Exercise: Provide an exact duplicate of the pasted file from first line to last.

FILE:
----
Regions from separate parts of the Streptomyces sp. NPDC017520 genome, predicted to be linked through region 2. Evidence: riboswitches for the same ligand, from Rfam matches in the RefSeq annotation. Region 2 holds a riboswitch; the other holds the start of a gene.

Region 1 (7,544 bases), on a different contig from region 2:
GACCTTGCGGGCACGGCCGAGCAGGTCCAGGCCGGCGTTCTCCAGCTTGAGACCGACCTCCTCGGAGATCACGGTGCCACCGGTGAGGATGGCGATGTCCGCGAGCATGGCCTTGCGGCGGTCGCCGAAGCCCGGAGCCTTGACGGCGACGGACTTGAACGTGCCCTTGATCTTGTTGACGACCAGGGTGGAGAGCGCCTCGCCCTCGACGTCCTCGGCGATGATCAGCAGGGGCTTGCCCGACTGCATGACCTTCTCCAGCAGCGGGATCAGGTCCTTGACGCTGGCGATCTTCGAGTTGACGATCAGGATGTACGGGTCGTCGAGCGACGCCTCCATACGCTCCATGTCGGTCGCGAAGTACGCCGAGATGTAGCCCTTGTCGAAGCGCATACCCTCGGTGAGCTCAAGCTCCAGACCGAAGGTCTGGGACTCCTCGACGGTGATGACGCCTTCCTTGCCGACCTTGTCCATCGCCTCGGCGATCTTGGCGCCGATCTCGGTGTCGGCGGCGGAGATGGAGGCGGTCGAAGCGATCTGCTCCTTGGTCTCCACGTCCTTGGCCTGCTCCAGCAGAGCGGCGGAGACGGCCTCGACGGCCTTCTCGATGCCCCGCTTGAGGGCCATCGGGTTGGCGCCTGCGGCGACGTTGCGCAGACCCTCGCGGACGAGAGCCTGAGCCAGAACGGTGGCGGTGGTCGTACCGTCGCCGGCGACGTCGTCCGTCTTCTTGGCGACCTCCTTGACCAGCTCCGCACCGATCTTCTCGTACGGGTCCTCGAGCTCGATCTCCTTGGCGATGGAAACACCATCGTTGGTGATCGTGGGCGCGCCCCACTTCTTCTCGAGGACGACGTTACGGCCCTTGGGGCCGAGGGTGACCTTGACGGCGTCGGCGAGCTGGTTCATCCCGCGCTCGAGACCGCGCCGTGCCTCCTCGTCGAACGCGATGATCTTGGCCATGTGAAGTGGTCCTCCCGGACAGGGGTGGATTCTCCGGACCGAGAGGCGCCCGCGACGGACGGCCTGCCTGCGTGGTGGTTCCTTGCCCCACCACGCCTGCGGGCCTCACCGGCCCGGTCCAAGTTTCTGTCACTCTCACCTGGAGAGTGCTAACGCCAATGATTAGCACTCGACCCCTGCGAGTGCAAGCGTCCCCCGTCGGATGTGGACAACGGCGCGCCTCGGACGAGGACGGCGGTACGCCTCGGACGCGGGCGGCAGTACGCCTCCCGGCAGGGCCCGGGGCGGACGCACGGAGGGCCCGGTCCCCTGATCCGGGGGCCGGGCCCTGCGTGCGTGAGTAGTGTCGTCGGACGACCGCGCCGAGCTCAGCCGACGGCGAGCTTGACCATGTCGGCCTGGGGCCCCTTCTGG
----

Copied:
Regions from separate parts of the Streptomyces sp. NPDC017520 genome, predicted to be linked through region 2. Evidence: riboswitches for the same ligand, from Rfam matches in the RefSeq annotation. Region 2 holds a riboswitch; the other holds the start of a gene.

Region 1 (7,544 bases), on a different contig from region 2:
GACCTTGCGGGCACGGCCGAGCAGGTCCAGGCCGGCGTTCTCCAGCTTGAGACCGACCTCCTCGGAGATCACGGTGCCACCGGTGAGGATGGCGATGTCCGCGAGCATGGCCTTGCGGCGGTCGCCGAAGCCCGGAGCCTTGACGGCGACGGACTTGAACGTGCCCTTGATCTTGTTGACGACCAGGGTGGAGAGCGCCTCGCCCTCGACGTCCTCGGCGATGATCAGCAGGGGCTTGCCCGACTGCATGACCTTCTCCAGCAGCGGGATCAGGTCCTTGACGCTGGCGATCTTCGAGTTGACGATCAGGATGTACGGGTCGTCGAGCGACGCCTCCATACGCTCCATGTCGGTCGCGAAGTACGCCGAGATGTAGCCCTTGTCGAAGCGCATACCCTCGGTGAGCTCAAGCTCCAGACCGAAGGTCTGGGACTCCTCGACGGTGATGACGCCTTCCTTGCCGACCTTGTCCATCGCCTCGGCGATCTTGGCGCCGATCTCGGTGTCGGCGGCGGAGATGGAGGCGGTCGAAGCGATCTGCTCCTTGGTCTCCACGTCCTTGGCCTGCTCCAGCAGAGCGGCGGAGACGGCCTCGACGGCCTTCTCGATGCCCCGCTTGAGGGCCATCGGGTTGGCGCCTGCGGCGACGTTGCGCAGACCCTCGCGGACGAGAGCCTGAGCCAGAACGGTGGCGGTGGTCGTACCGTCGCCGGCGACGTCGTCCGTCTTCTTGGCGACCTCCTTGACCAGCTCCGCACCGATCTTCTCGTACGGGTCCTCGAGCTCGATCTCCTTGGCGATGGAAACACCATCGTTGGTGATCGTGGGCGCGCCCCACTTCTTCTCGAGGACGACGTTACGGCCCTTGGGGCCGAGGGTGACCTTGACGGCGTCGGCGAGCTGGTTCATCCCGCGCTCGAGACCGCGCCGTGCCTCCTCGTCGAACGCGATGATCTTGGCCATGTGAAGTGGTCCTCCCGGACAGGGGTGGATTCTCCGGACCGAGAGGCGCCCGCGACGGACGGCCTGCCTGCGTGGTGGTTCCTTGCCCCACCACGCCTGCGGGCCTCACCGGCCCGGTCCAAGTTTCTGTCACTCTCACCTGGAGAGTGCTAACGCCAATGATTAGCACTCGACCCCTGCGAGTGCAAGCGTCCCCCGTCGGATGTGGACAACGGCGCGCCTCGGACGAGGACGGCGGTACGCCTCGGACGCGGGCGGCAGTACGCCTCCCGGCAGGGCCCGGGGCGGACGCACGGAGGGCCCGGTCCCCTGATCCGGGGGCCGGGCCCTGCGTGCGTGAGTAGTGTCGTCGGACGACCGCGCCGAGCTCAGCCGACGGCGAGCTTGACCATGTCGGCCTGGGGCCCCTTCTGG